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Immunisation during pregnancy

Being immunised when you’re pregnant gives you and your baby protection against some serious, but preventable diseases.

Influenza (the flu)

When you’re pregnant, your body changes to help your developing baby. Some of these changes, including the way your immune system works, means you are more likely to get very sick if you catch the flu.

And as you would think, being very sick with the flu also affects your baby. They are more likely to be born early, small for their age, low in birthweight or end up in intensive care.

That’s why the flu vaccine is free and recommended for every pregnancy.

Studies have shown when mum had the flu vaccine their baby was less likely to get the flu or be hospitalised for the flu.

Whooping cough

Catching whooping cough as a newborn baby is very serious, as their lungs and airways can be badly affected, making it very difficult to breathe.

For every ten babies that catch whooping cough, five will end up in hospital. Many will end up very sick, some will even die.

Because their whooping cough immunisations don’t start until 6 weeks of age, this early period is especially risky.

The most effective way to help protect your baby is to have the booster vaccine in the last trimester of pregnancy.

A study in England showed that 9 out of 10 babies younger than 3 months of age whose mums had the booster were protected against whooping cough.

Your immune system will produce antibodies that recognise and destroy whooping cough. These antibodies which will pass through the placenta to your baby and help protect them until their own immunisations start at 6 weeks.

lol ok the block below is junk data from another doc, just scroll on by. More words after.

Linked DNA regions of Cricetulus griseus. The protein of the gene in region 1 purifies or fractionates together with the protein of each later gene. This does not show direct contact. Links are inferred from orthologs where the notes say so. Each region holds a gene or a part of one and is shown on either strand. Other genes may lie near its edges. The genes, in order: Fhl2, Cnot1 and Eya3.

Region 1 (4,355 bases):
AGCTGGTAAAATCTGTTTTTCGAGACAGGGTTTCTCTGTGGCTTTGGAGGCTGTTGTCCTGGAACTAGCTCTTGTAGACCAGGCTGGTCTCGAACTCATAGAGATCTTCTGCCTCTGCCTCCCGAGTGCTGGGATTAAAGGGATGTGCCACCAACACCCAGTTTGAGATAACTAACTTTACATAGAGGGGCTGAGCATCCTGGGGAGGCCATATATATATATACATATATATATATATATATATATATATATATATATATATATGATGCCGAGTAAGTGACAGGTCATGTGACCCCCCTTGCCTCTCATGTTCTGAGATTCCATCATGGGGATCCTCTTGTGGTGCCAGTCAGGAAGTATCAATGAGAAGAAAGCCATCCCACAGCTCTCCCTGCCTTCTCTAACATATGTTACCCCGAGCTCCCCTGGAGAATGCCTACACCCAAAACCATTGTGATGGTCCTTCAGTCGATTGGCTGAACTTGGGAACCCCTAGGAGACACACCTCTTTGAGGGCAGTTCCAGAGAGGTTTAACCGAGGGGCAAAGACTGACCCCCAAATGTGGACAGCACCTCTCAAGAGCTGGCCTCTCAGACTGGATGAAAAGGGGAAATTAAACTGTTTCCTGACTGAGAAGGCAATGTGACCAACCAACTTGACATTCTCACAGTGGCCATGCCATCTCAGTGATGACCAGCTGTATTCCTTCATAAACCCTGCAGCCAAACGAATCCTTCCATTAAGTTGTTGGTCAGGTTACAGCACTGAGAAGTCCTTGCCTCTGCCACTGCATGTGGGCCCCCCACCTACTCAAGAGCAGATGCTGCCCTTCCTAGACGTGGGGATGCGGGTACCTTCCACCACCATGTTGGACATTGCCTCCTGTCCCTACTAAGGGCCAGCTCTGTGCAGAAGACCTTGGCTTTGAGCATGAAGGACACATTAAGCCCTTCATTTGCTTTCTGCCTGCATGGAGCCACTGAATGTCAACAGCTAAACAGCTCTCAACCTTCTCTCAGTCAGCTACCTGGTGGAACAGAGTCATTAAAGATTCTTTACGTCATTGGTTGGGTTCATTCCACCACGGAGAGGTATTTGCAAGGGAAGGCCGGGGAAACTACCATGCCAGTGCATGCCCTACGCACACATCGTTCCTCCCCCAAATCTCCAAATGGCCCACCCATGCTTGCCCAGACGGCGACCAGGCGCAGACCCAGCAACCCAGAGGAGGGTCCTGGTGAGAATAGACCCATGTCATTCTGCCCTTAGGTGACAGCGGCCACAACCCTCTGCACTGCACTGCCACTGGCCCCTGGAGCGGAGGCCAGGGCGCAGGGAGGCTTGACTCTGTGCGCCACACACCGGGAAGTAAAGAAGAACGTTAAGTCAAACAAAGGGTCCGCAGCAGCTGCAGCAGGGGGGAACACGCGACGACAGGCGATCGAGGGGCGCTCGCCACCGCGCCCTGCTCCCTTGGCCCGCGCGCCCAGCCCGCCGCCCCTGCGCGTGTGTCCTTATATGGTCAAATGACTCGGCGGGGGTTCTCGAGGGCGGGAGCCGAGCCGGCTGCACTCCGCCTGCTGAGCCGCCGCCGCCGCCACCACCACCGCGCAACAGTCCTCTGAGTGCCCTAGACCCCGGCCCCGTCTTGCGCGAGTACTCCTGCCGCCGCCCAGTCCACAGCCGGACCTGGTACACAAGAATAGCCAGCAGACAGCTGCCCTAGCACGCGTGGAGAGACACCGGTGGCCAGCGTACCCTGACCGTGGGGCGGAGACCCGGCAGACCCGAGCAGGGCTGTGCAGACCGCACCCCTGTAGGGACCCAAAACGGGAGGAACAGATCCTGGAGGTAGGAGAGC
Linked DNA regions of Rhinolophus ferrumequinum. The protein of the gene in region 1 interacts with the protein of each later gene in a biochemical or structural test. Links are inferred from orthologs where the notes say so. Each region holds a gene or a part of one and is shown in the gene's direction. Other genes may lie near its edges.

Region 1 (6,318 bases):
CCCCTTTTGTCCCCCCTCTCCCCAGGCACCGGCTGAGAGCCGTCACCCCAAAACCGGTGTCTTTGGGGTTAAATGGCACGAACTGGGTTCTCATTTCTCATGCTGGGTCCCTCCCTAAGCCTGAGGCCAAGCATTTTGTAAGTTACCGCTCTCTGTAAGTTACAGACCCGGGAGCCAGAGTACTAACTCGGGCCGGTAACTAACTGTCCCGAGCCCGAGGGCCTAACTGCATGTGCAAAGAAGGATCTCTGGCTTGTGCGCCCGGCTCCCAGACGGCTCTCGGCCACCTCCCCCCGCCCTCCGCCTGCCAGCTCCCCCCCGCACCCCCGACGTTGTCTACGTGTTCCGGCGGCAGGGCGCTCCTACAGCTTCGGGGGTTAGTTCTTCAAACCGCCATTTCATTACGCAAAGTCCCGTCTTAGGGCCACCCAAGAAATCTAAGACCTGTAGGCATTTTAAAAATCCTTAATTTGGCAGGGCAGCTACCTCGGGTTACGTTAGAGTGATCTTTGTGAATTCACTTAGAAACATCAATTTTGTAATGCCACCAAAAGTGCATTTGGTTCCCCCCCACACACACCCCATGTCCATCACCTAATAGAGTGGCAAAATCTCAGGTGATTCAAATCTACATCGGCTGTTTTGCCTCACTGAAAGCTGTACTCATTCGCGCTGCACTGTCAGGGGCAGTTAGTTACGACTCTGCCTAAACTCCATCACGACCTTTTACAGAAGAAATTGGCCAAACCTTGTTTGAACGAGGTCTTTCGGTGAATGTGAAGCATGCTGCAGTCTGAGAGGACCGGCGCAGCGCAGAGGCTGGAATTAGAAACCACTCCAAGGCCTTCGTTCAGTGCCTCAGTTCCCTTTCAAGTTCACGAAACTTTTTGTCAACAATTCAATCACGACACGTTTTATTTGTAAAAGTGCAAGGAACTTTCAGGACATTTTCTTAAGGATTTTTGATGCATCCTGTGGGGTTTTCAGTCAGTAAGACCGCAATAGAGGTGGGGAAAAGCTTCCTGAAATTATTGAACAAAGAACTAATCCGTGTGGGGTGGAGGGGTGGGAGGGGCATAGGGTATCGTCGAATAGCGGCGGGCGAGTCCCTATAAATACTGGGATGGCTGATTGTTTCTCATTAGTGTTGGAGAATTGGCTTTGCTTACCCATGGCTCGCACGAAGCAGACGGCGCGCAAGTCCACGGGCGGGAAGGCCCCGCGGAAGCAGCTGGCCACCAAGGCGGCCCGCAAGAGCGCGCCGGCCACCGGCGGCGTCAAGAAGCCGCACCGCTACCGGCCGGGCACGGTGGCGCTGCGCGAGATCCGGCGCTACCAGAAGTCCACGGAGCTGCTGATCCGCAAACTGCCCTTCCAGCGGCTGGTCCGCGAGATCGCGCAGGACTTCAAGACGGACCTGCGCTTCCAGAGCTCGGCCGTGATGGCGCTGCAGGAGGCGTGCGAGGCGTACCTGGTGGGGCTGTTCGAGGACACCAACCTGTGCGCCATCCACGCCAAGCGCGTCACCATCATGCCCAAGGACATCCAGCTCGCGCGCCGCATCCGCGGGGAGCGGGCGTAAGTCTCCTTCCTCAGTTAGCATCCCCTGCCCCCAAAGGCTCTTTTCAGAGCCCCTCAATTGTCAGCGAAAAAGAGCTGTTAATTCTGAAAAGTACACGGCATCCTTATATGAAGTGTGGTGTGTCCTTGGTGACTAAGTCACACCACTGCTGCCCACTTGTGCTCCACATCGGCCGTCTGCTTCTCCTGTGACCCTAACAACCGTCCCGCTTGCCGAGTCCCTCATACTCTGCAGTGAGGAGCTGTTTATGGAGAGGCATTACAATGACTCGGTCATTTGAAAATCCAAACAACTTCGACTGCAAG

How it works

Your immune system makes antibodies all the time, and throughout pregnancy your baby receives these antibodies through the placenta.

Vaccines contain tiny pieces of inactive virus or bacteria, and these trigger your immune system to produce antibodies against the disease.

When you’re immunised during pregnancy, the vaccine itself doesn’t get past the placenta. But the antibodies that your immune system makes are transferred through to help protect your baby up to several months after they’re born.

Vaccines for pregnant mums have been recommended and available for more than 25 years. Safety data on the use of vaccines is continually collected and assessed.

In this way, the world has collected data for decades from millions of pregnant women who have had vaccines.

This information provides very strong evidence that immunisation against flu and whooping cough is safe for a pregnant mother and her unborn baby.

Last updated: Mar 2018